Revisiting Big Life Choices and Making Them Sustainable

– First Published on Nasdaq –

In these tumultuous times, conversations have steered away from discussions about how business is going and more toward inquiries like, “how are you managing the lockdown or what have you been spending your time on during the pandemic?”

That is, both my personal and business conversations have found me focusing more on how this may well be the season of some kind of re-positioning. A time of re-structuring for the better, you might say, although it’s tough to articulate what that actually looks like.

Is now the time to make living a meaningful quality life a reality? Clearly, many think it is. But how do you shift from a lifetime of setting financial goals solely to build wealth, assets and increase income to a more holistic approach to life?

It could be argued that wealth creation should always have been predominately about leading a quality life, but we know that not to be the case.

So, what is a quality life? And how do you plan for it? Undoubtedly, it’s subjective but there are important essential factors that form the basis of a quality life. Good health, financial security, relationships, safety, recreation and community involvement to name but a few. But I suspect it goes much deeper than that.

Being in flux helps refine focus

The world has changed in so many unexpected ways over the past 6-plus months. In light of this, many of us are examining how we are “doing life” right now. We are talking about our values, our quality of the life, and how we are making and spending our money.

It’s as though we need to be setting a totally new vision for our life. It’s at least an opportunity to do so.

Unquestionably, there is far more talk about how to serve the world we live in rather than just take from it. This is where the sustainability conversations are coming in, followed with more focus on diversity and inclusion.

What makes a quality life

On a practical level I believe leading a quality life begins withdefining how you would rate your life quality now in 5 key areas:

  1. Are you able to articulate your life purpose?
  2. Do you feel a sense of balance in the key areas of your life?
  3. Are you living with purpose and intention?
  4. Are you meeting all of your needs and a lot of your more meaningful wants?
  5. Do you have a plan for giving back to the community?

As I took time to ask myself these questions and to consider who I needed to include (outside of my family) in this refocusing, I designed for myself a flow chart to provide a better directional understanding. For me, as a strategic thinker, this deep self-audit needs to be addressed very intentionally.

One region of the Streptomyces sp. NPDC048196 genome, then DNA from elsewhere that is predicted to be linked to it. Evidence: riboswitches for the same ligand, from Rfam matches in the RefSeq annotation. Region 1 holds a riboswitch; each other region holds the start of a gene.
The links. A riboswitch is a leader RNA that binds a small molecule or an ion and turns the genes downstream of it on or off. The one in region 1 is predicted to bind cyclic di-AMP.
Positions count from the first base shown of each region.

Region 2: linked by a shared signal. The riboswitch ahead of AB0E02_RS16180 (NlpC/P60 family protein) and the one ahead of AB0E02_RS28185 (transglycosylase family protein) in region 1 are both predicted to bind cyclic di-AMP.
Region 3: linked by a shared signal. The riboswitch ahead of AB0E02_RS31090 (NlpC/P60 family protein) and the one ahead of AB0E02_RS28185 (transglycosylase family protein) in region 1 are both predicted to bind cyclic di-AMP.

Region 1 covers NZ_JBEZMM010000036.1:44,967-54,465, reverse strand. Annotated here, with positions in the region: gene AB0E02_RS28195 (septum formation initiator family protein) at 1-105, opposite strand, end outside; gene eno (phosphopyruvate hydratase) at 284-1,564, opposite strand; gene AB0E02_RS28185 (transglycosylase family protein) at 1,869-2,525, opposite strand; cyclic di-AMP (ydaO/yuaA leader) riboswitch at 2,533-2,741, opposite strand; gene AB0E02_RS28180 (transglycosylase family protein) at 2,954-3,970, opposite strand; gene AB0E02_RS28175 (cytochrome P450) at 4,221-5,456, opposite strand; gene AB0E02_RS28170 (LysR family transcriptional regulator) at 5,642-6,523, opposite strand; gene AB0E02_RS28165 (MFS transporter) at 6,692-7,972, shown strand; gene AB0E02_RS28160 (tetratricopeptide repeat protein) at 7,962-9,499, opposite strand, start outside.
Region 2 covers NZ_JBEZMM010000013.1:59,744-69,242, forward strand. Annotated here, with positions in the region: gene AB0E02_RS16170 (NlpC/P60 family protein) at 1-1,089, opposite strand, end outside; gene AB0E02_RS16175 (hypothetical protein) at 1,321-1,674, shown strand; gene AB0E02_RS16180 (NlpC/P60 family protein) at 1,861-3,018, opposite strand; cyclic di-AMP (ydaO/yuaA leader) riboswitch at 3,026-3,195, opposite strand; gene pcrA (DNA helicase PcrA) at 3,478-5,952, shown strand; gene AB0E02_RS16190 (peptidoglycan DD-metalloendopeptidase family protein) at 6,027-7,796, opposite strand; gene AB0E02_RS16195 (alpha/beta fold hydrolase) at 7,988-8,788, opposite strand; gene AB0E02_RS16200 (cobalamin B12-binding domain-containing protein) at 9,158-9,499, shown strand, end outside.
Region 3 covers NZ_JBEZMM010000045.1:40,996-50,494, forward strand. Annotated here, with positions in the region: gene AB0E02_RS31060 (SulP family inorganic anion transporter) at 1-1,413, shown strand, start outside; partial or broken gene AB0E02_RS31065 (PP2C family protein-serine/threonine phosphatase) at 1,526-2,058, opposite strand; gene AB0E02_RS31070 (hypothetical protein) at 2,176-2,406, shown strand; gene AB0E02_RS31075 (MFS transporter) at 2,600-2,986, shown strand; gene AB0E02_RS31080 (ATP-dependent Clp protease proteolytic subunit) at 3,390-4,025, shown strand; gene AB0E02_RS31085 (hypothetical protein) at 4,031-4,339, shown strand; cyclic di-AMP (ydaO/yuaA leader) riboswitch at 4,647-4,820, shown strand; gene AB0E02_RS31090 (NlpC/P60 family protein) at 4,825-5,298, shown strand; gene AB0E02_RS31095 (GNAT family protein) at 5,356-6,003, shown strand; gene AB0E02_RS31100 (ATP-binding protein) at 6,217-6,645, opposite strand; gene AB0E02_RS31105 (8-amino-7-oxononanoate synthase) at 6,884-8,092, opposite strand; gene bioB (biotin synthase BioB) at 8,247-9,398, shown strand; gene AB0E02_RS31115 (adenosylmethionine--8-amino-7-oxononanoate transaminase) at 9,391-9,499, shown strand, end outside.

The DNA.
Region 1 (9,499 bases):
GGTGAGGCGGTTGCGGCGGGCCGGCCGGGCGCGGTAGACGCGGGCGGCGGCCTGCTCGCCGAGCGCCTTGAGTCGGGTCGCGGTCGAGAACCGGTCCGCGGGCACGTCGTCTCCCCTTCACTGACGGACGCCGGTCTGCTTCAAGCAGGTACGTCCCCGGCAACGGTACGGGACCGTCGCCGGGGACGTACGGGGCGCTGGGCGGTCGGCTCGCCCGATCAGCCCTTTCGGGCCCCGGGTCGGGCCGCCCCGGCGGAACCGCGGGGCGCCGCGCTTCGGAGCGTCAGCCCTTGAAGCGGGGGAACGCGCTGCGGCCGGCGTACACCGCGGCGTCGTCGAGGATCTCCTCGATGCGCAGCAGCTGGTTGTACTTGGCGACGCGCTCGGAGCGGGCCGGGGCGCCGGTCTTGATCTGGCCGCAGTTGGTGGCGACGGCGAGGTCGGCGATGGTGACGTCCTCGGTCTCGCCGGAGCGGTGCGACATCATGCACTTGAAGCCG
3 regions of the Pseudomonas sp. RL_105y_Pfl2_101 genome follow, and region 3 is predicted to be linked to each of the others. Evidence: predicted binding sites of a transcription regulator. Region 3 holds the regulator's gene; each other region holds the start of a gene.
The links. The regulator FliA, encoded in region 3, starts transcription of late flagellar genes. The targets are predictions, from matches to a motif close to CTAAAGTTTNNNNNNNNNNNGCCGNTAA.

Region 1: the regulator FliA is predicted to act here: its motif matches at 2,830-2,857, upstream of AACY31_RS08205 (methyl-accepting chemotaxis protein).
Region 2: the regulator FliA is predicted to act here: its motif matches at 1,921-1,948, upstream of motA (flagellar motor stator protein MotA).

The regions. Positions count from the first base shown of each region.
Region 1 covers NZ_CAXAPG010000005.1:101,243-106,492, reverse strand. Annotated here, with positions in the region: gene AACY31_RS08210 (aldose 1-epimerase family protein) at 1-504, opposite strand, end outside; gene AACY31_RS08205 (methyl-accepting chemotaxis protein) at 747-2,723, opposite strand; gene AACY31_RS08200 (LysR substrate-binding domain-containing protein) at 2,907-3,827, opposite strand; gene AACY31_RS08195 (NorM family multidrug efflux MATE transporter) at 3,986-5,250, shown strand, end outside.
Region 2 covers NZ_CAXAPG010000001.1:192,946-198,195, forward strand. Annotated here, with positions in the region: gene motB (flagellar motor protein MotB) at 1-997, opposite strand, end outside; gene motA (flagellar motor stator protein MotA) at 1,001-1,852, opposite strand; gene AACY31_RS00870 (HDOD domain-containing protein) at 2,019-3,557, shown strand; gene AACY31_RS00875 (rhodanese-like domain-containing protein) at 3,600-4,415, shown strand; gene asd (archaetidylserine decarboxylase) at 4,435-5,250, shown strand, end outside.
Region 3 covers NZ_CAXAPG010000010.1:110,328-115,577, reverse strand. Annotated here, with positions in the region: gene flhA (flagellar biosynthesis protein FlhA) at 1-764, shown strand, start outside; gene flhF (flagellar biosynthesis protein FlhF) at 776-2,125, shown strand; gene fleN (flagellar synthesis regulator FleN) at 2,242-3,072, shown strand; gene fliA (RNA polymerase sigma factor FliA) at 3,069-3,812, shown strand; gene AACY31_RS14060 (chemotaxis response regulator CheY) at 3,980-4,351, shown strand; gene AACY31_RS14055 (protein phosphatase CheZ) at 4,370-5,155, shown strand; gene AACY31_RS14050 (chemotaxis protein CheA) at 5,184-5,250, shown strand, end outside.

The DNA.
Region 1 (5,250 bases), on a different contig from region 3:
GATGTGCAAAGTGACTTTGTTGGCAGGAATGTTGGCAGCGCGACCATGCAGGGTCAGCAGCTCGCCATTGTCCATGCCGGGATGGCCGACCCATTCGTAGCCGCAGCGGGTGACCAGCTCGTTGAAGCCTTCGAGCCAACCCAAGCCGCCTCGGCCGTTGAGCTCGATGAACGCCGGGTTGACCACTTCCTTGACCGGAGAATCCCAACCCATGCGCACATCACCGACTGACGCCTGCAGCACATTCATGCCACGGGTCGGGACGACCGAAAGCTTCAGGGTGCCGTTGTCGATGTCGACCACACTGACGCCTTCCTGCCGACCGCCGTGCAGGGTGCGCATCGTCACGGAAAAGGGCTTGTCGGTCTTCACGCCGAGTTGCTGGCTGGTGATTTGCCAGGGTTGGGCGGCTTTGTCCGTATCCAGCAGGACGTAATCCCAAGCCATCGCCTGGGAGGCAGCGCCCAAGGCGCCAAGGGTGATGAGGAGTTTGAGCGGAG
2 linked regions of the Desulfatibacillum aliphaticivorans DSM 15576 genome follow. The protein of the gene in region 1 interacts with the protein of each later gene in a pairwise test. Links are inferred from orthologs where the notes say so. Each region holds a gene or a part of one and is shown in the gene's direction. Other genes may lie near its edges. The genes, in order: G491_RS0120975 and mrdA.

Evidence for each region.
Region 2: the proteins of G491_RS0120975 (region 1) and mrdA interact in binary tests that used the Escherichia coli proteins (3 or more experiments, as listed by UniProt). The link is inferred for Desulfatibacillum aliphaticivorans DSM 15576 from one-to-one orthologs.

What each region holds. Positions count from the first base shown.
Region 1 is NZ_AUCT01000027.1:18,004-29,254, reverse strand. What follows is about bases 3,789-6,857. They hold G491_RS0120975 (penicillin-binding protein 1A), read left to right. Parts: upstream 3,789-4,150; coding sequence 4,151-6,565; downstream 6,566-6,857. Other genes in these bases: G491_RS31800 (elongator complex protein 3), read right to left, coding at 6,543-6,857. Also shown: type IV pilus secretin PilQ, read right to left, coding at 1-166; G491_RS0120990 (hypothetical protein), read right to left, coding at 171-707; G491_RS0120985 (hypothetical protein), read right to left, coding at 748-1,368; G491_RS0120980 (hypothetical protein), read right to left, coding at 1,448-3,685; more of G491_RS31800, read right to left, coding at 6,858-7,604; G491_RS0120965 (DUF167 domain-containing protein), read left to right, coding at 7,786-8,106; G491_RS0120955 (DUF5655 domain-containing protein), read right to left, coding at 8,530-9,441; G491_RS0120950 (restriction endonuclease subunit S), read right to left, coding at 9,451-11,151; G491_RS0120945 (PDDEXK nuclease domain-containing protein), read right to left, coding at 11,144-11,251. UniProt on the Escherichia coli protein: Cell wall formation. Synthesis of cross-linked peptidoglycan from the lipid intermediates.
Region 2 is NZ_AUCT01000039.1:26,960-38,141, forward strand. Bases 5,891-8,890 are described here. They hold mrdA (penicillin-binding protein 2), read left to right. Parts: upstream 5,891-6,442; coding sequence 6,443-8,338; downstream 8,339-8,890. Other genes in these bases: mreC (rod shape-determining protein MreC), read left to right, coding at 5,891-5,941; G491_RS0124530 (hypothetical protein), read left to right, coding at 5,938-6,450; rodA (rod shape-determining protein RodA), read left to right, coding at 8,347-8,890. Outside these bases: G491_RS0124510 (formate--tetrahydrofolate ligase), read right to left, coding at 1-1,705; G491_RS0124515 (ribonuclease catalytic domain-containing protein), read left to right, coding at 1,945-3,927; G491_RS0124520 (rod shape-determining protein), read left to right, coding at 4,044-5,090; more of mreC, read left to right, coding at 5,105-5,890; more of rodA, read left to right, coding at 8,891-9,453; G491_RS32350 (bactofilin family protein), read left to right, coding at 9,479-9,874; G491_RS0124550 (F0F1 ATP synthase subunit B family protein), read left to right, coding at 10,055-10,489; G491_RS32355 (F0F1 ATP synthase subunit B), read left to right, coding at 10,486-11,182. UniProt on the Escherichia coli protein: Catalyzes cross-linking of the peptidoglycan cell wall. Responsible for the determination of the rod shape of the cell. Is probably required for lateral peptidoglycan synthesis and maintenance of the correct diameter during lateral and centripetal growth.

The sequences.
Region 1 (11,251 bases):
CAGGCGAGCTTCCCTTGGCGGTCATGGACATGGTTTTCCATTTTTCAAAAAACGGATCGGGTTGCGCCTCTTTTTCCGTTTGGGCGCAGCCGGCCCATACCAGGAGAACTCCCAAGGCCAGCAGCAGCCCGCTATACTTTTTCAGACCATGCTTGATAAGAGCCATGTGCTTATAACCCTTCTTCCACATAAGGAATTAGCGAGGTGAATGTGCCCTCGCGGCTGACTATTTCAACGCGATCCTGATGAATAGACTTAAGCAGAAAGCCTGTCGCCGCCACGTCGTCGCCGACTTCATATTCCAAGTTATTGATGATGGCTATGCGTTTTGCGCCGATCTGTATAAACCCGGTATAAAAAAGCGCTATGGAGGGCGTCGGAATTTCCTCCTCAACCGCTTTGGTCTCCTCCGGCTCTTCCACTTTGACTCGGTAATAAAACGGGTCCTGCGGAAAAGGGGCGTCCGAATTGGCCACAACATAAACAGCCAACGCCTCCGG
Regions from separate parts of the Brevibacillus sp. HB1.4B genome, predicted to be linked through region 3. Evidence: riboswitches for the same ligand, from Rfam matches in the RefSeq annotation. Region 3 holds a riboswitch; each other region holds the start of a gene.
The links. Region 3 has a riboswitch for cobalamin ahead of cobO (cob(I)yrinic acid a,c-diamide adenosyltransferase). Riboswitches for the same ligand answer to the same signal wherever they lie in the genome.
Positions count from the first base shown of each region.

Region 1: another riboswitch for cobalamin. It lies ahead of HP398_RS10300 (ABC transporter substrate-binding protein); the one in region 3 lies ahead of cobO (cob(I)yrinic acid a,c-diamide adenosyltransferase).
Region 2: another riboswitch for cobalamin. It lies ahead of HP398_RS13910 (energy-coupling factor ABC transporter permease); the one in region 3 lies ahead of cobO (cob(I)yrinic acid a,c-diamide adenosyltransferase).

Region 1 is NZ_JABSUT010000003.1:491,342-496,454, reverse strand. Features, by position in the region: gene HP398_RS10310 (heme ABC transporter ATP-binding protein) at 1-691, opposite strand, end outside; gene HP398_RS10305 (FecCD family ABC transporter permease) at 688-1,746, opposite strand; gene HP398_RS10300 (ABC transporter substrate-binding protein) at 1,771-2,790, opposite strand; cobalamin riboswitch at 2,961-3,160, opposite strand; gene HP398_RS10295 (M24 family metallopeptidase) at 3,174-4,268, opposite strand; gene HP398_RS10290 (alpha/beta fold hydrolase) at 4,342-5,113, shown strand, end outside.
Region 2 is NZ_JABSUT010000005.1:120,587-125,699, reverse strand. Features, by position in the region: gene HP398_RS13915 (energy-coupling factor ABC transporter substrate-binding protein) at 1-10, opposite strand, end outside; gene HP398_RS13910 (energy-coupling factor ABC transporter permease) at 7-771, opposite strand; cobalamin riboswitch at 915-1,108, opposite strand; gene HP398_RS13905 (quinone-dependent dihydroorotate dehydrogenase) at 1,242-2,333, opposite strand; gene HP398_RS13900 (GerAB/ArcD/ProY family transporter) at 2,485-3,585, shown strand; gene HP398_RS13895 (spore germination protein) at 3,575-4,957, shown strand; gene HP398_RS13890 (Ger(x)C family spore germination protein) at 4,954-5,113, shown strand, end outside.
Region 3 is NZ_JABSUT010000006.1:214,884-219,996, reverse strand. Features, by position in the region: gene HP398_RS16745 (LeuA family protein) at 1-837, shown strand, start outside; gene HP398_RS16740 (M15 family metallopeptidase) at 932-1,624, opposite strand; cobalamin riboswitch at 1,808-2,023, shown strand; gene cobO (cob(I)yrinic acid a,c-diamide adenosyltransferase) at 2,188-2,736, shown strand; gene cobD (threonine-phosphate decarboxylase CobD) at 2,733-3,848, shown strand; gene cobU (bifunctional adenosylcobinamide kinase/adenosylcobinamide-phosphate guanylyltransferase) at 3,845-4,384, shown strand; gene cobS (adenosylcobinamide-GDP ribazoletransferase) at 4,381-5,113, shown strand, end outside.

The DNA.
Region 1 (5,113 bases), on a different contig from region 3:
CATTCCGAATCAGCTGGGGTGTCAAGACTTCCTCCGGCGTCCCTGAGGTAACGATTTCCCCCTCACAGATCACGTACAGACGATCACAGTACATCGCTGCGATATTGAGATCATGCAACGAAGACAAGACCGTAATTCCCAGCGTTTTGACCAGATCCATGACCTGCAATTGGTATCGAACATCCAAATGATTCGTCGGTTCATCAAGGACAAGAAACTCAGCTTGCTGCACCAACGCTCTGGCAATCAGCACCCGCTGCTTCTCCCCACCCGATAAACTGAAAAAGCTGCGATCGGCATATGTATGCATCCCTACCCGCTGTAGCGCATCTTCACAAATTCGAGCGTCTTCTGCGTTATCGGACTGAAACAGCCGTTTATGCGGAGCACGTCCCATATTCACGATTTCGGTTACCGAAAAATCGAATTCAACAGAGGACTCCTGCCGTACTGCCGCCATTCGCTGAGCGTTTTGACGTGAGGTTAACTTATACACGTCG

After much consideration, it’s clear that to achieve a quality life I need to review my current life and financial goals.

Looping in your advisor

It was interesting meeting with my financial advisor, bearing in mind he was not aware of my metamorphosis life stage moment until our meeting. For a short time, he seemed to think my financial EQ (emotional intelligence) was in doubt, but as the conversation progressed, we soon found ourselves on the same page.

Our conversation inspired him to look for more investment opportunities to begin the adjustment I needed in order to commit to leading a sustainable quality life which were focused on the 17 United Nations Sustainable Development Goals.

Over the coming months, I will continue to unpack my journey into the importance of understanding how having a clear quality life purpose and plan can lead to significant “money confidence.” I hope you will join me on this journey that continues to be both introspective and collaborative.

Hugh Massie

Hugh Massie

Hugh Massie - President and Founder of DNA Behavior International

Hugh Massie is a Behavioral Finance Strategist helping people and organizations worldwide "behavioralize money". His purpose is to guide people to be Behaviorally SMART for achieving greater financial empowerment so they can live with meaning and unlock their human potential.

Hugh liberates investors, advisors and organizational leaders with a unique blend of financial personality and economic insights to make improved life, financial and business decisions.In particular, he helps people become more self-aware so they do not make emotional decisions under pressure which sabotage their relationships and long-term horizon goals.

Hugh has over 60,000 hours of experience serving millions of investors with assets of $1 to $1 billion+ and the leaders of more than 2,500 businesses in 123 countries. (www.BehaviorallySmart.com)